If we now take a closer look at the Fgf receptors (Fgfr), further conclusions into a possible relation with Shh signaling can be drawn. While all four fgfrs are expressed in the postnatal lung, it is difficult to elucidate their functions through the generation of knockouts. Both fgfr-1 and fgfr-2 null mice die very early in development so effects on lung development can not be observed.44-46Fgfr-3 null mice do exhibit some skeletal and inner ear developmental defects, however, no lung phenotype has been reported to date.47 The fgfr-4 null phenotype is by far the most mild, as these animals show no gross developmental abnormalities of any kind.48 However, the combined fgfr-3/fgfr-4 double homozygous null mutant mouse suffers from dwarfism, and failure to complete alveogenesis postnatally.48 Most interesting though, is a special fgfr-2 null mutant, the fgfr2b-/- (IIIb isoform), generated through fusion chimeras in which mutant embryonic stem cells were combined with wild-type tetraploid embryos to allow survival until birth. These mice fail to develop limbs and lungs, quite similar to the fgf10 null mouse.49 When murine fgfr2b-/- palate explants were given exogenous Fgf10, no induction of shh was observed contrary to effects observed in wild-type explants.42 This indicates that Fgf10 signalling from the mesenchyme, through the epithelial located Fgfr2b receptor regulates shh expression in the epithelium. If this holds true in the lung, this could explain previous observations suggesting a relationship between Fgf10 and Shh in the developing lung. While the previously discussed Fgf10 null mutations resulting in a reduction in shh expression fits this model, a possible explanation for shh over-expression causing a reduction in fgf10 now exists. The observed over-expression of shh in the distal epithelium causing a reduction in fgf10 expression could possibly be a form of negative feedback. If mesenchymal fgf10 expression causes an epithelial increase in shh expression signalled through the Fgfr2b receptor, so that Shh can now signal back to the developing mesenchyme to help direct morphogenesis, the prospect of a negative feedback loop to Fgf10 signaling to attenuate the shh induction cue could exist.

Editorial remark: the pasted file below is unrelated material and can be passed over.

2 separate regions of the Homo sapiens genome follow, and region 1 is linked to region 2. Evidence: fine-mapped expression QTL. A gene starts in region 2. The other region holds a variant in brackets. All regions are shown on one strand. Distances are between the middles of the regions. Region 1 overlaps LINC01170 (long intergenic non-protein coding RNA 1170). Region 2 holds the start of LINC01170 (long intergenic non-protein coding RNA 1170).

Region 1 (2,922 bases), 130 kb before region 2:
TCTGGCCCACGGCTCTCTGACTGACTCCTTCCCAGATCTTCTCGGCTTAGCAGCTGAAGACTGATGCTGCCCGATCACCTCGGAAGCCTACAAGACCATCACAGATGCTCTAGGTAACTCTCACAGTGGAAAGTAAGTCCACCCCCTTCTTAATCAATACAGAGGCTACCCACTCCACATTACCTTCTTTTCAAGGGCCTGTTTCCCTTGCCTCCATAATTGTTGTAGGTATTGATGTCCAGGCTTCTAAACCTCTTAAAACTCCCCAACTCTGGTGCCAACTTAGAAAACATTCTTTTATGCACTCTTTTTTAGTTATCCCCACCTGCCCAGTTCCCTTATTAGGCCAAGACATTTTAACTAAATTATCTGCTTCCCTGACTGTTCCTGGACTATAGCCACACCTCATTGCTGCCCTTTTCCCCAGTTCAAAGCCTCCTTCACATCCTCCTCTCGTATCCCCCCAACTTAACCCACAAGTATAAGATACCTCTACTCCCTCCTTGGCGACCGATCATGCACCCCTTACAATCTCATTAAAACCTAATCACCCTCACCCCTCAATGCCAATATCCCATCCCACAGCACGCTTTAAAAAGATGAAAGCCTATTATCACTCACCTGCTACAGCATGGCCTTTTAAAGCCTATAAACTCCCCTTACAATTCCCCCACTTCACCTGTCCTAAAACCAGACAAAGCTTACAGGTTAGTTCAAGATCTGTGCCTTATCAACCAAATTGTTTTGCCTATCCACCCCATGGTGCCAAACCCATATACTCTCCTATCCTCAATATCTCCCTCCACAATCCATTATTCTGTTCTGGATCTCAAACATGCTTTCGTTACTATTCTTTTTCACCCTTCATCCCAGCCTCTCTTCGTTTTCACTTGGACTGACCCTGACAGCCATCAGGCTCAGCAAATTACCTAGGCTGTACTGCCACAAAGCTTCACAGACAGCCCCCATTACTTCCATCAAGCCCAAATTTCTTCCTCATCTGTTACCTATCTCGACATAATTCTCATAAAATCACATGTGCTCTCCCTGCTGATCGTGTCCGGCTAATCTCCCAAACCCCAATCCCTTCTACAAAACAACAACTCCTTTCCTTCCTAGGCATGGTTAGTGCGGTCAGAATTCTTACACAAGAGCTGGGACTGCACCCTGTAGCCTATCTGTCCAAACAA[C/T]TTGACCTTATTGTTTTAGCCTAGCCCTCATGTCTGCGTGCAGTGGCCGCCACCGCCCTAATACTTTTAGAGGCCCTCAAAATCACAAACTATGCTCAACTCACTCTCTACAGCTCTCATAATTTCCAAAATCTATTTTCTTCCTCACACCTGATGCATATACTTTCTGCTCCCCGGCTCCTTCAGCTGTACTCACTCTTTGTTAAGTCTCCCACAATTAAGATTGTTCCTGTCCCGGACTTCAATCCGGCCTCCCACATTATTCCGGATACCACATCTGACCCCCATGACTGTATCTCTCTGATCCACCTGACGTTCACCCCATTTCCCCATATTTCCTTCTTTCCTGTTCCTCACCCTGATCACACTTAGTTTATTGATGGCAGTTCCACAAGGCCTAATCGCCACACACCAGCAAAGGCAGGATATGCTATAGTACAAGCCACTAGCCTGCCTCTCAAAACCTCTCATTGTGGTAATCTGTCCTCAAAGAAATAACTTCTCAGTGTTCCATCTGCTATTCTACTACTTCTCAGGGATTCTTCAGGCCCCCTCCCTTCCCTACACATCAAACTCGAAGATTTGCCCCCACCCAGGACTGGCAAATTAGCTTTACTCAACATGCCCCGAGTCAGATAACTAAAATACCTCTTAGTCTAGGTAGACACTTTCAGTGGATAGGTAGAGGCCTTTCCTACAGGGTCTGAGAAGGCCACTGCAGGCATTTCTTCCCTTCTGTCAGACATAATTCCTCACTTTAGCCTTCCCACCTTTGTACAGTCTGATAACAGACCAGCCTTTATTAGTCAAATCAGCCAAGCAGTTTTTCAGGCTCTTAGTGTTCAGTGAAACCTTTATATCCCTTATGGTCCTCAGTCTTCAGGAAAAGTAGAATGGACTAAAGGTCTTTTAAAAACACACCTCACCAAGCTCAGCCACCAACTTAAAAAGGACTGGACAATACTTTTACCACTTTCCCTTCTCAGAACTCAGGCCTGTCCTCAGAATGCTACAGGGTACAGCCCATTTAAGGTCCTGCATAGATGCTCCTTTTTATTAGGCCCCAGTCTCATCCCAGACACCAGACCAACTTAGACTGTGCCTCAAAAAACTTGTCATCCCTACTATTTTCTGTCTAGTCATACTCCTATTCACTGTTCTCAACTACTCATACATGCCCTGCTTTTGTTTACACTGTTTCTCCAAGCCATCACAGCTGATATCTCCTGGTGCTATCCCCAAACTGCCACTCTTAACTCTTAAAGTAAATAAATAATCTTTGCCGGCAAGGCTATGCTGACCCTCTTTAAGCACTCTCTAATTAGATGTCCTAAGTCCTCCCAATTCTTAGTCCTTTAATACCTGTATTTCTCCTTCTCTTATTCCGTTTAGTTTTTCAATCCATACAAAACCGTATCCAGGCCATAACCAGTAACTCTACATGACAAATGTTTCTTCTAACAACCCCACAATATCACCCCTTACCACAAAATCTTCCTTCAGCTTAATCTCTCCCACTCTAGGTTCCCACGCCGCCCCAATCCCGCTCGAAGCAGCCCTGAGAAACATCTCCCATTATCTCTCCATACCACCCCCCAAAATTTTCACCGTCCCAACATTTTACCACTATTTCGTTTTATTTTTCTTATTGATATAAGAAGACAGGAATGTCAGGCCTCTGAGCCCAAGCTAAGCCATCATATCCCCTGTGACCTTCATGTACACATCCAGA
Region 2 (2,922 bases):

In summary, development of the lung is a complex process as it not only entails growth and differentiation processes like many other organs, but also the creation of a complicated series of branched airways with their associated vasculature to create the interface for gas exchange. Members of the Shh pathway are found at the epithelial/mesenchymal border and removal of these proteins can have devastating effects on growth and branching morphogenesis. Cross-talk between epithelium and mesenchyme is essential for cordinating growth and branching signals so that the two tissues will successfully grow to form one cohesive functioning unit (see fig. 2). Feedback mechanisms play an integral part in regulation of developmental signaling mechanisms and the Shh pathway has shown evidence of self-regulation through Ptc and Hip1. While clearly required for pulmonary development, our lack in comprehension of the Hedgehog signaling network and its interactions with other regulatory molecules, clearly demonstrates the need for further investigation.

Figure 2. A diagram of Shh signaling in the developing lung.

Figure 2